Police Obligations Upon Arrest or Detention

In the prior blog entry, I discussed the powers of the police in relation to an arrest and investigative detention. This section is designed to advise the public what the police are obliged to do once a person is arrested or detained.

First of all, our system of policing is not the same as it is in the United States, and does not work the same as you may see on TV. Remember from the prior entry that the police can arrest on reasonable and probable grounds that an offence has been committed, but can also detain on a reasonable suspicion of connection to criminal activity. However, despite whether arrested or detained the police have obligations in terms of what they are supposed to say and do.

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The most important and fundamental protection to be afforded to a member of the public either arrested or detained is their right to counsel. Section 10 of the Canadian Charter of Rights and Freedoms deals with the individual right to counsel, and has been interpreted by the Supreme Court as giving an immediate right to counsel upon arrest or detention. This means that the police are required to inform an individual on the reasons for detention, and to immediately advise them that they are entitled to contact counsel. Not only is the individual entitled to contact counsel, but they are entitled to contact counsel of choice. This means that an individual can contact a free legal advice service such as legal aid or duty counsel, or can contact a private lawyer, usually from a phone book. Most lawyers or criminal firms offer a free, after hours advice service, and while it may be difficult to contact someone, persistence will usually find someone available to give advice.

Once advised of the right to counsel, an individual has the choice whether or not to contact counsel. If a person wants to contact counsel, the police are immediately required to facilitate contact with counsel. This usually occurs by transporting a person to a police station and giving them an opportunity to use a telephone in a private setting. However, given the advances in modern cellular technology, there is no reason why an individual could not request privacy at the scene of detention and the use of their cell phone, if they have one. If no cell phone is available, then the option is to accompany an officer to a police station and use the facilities provided.

Given the right to counsel immediately upon arrest or detention, a number of questions arise. One common question is “how do I know if I am arrested or detained”? It is not often difficult to tell when you have been arrested, but even lawyers and the Courts alike wrestle with the question as to whether someone is detained or not. The easiest advice is this: if you think you are detained, attempt to leave, and make the police stop you. Or, simply ask if you are detained. These questions, actions and police responses will signal to the Court whether or not you were detained. Another option is to request to contact counsel. If the police ask you why you would want to, or advise you do not need to, then you are not detained, and can leave. Remember, if you are detained you are immediately entitled to be advised of your right to counsel and to be given an opportunity to contact counsel, if that is your wish.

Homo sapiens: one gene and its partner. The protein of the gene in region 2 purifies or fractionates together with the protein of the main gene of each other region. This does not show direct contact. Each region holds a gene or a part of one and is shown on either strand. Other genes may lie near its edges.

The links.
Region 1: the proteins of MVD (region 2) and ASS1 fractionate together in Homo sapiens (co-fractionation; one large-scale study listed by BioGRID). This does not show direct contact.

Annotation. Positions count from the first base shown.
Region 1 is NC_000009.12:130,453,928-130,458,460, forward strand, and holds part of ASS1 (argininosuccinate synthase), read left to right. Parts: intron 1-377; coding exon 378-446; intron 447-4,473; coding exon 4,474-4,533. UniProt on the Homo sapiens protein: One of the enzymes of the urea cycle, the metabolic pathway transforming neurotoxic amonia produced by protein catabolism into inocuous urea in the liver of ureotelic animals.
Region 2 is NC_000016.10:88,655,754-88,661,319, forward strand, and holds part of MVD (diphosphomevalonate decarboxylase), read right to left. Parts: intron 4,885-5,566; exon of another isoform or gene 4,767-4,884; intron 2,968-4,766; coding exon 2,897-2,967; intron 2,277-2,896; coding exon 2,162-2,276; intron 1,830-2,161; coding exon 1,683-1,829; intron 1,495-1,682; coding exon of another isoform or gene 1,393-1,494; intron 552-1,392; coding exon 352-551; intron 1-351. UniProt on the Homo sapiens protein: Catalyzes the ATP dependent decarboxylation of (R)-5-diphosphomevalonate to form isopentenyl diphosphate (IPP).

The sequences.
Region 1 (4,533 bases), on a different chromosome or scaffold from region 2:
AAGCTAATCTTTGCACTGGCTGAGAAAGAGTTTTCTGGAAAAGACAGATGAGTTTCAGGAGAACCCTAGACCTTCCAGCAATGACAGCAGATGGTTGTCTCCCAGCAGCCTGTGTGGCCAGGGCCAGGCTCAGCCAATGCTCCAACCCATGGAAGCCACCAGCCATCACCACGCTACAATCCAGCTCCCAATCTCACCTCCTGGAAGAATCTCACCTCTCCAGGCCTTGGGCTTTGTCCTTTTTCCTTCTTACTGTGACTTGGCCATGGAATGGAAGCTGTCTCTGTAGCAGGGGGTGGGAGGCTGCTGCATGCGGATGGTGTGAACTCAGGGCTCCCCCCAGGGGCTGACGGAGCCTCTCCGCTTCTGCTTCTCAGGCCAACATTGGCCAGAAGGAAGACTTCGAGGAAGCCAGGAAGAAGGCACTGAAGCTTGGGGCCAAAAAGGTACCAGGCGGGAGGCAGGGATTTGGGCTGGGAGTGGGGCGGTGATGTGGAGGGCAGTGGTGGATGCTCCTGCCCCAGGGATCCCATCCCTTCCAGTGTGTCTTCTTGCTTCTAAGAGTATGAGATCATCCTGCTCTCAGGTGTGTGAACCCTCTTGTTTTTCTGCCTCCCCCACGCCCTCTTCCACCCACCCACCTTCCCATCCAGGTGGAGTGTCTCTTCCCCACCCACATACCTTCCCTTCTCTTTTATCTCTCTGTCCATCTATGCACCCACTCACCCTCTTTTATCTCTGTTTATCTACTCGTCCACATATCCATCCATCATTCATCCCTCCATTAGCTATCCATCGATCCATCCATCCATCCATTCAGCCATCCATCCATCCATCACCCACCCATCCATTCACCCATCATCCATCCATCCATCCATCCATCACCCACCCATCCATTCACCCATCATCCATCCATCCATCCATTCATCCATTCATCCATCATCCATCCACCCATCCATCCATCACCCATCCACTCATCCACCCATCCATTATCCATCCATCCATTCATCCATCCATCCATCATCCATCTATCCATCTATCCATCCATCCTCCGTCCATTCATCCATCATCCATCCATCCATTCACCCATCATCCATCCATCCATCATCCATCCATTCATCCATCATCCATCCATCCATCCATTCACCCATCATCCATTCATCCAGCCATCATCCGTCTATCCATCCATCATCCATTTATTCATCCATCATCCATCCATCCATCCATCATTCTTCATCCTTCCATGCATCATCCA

People are also sometimes concerned that if they want to contact counsel, that will lead to the inference that they have done something wrong. The response to this is that every person needs to understand that this is a fundamental right to be afforded to everyone, regardless of innocence or guilt. Most people simply want to know what they are required to do, and the limits of police power, and this is why the right to counsel at the initial stage of detention is a fundamental protection.

The other difficulty people also foresee is that invoking the right to counsel could prolong an investigative detention beyond what they feel is necessary, because even though they are simply detained, they may have to accompany an officer to a police station to have access to a telephone. This is a valid concern. However, people have to be aware that if the police are investigating you for a potential crime, they are rarely acting in your best interests, or working to protect your rights. Their role is to gather evidence, and unfortunately this evidence can sometimes be misleading. Denying yourself your own rights is done at your own peril…affording yourself fundamental protections is the liberty enjoyed in a free and democratic society, and a half hour contacting counsel can save you potential pain and anguish.

The right to counsel enshrined in the Charter is exactly that: a right. Protect it, and use it. The rights in the Charter are your rights, and they are yours to invoke. Be careful in denying yourself these protections.

Remember, these same rules do not apply to the operator of a motor vehicle! Read the next entry to understand the rights of a detained motorist, and the subsequent limits of police power.

Click here to download a PDF version of the Canadian Charter of Rights and Freedoms

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Posted on March 27th, 2011